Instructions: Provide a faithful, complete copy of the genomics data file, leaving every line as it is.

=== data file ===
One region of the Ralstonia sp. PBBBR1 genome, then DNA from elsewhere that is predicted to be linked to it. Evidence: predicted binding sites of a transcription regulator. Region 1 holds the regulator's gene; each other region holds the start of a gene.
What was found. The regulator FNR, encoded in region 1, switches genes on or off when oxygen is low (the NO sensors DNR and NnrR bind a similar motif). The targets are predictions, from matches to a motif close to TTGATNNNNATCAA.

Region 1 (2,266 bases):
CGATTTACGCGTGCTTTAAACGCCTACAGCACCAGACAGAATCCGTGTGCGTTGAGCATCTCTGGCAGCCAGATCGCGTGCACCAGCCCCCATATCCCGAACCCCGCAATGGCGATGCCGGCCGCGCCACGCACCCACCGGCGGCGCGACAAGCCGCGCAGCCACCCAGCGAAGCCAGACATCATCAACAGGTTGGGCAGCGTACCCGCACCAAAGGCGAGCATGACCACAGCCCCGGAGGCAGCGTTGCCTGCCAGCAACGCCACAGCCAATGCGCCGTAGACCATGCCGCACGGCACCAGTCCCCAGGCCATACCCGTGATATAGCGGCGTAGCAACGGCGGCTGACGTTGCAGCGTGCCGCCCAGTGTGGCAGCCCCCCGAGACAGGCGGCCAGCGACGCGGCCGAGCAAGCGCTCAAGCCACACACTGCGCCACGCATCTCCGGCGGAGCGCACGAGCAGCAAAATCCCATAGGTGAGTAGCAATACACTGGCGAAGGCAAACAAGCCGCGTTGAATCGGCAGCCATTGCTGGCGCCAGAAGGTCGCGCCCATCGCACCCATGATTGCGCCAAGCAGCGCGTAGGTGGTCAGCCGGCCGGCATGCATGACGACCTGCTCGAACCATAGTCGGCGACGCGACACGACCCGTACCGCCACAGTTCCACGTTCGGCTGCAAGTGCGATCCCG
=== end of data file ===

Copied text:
One region of the Ralstonia sp. PBBBR1 genome, then DNA from elsewhere that is predicted to be linked to it. Evidence: predicted binding sites of a transcription regulator. Region 1 holds the regulator's gene; each other region holds the start of a gene.
What was found. The regulator FNR, encoded in region 1, switches genes on or off when oxygen is low (the NO sensors DNR and NnrR bind a similar motif). The targets are predictions, from matches to a motif close to TTGATNNNNATCAA.

Region 1 (2,266 bases):
CGATTTACGCGTGCTTTAAACGCCTACAGCACCAGACAGAATCCGTGTGCGTTGAGCATCTCTGGCAGCCAGATCGCGTGCACCAGCCCCCATATCCCGAACCCCGCAATGGCGATGCCGGCCGCGCCACGCACCCACCGGCGGCGCGACAAGCCGCGCAGCCACCCAGCGAAGCCAGACATCATCAACAGGTTGGGCAGCGTACCCGCACCAAAGGCGAGCATGACCACAGCCCCGGAGGCAGCGTTGCCTGCCAGCAACGCCACAGCCAATGCGCCGTAGACCATGCCGCACGGCACCAGTCCCCAGGCCATACCCGTGATATAGCGGCGTAGCAACGGCGGCTGACGTTGCAGCGTGCCGCCCAGTGTGGCAGCCCCCCGAGACAGGCGGCCAGCGACGCGGCCGAGCAAGCGCTCAAGCCACACACTGCGCCACGCATCTCCGGCGGAGCGCACGAGCAGCAAAATCCCATAGGTGAGTAGCAATACACTGGCGAAGGCAAACAAGCCGCGTTGAATCGGCAGCCATTGCTGGCGCCAGAAGGTCGCGCCCATCGCACCCATGATTGCGCCAAGCAGCGCGTAGGTGGTCAGCCGGCCGGCATGCATGACGACCTGCTCGAACCATAGTCGGCGACGCGACACGACCCGTACCGCCACAGTTCCACGTTCGGCTGCAAGTGCGATCCCG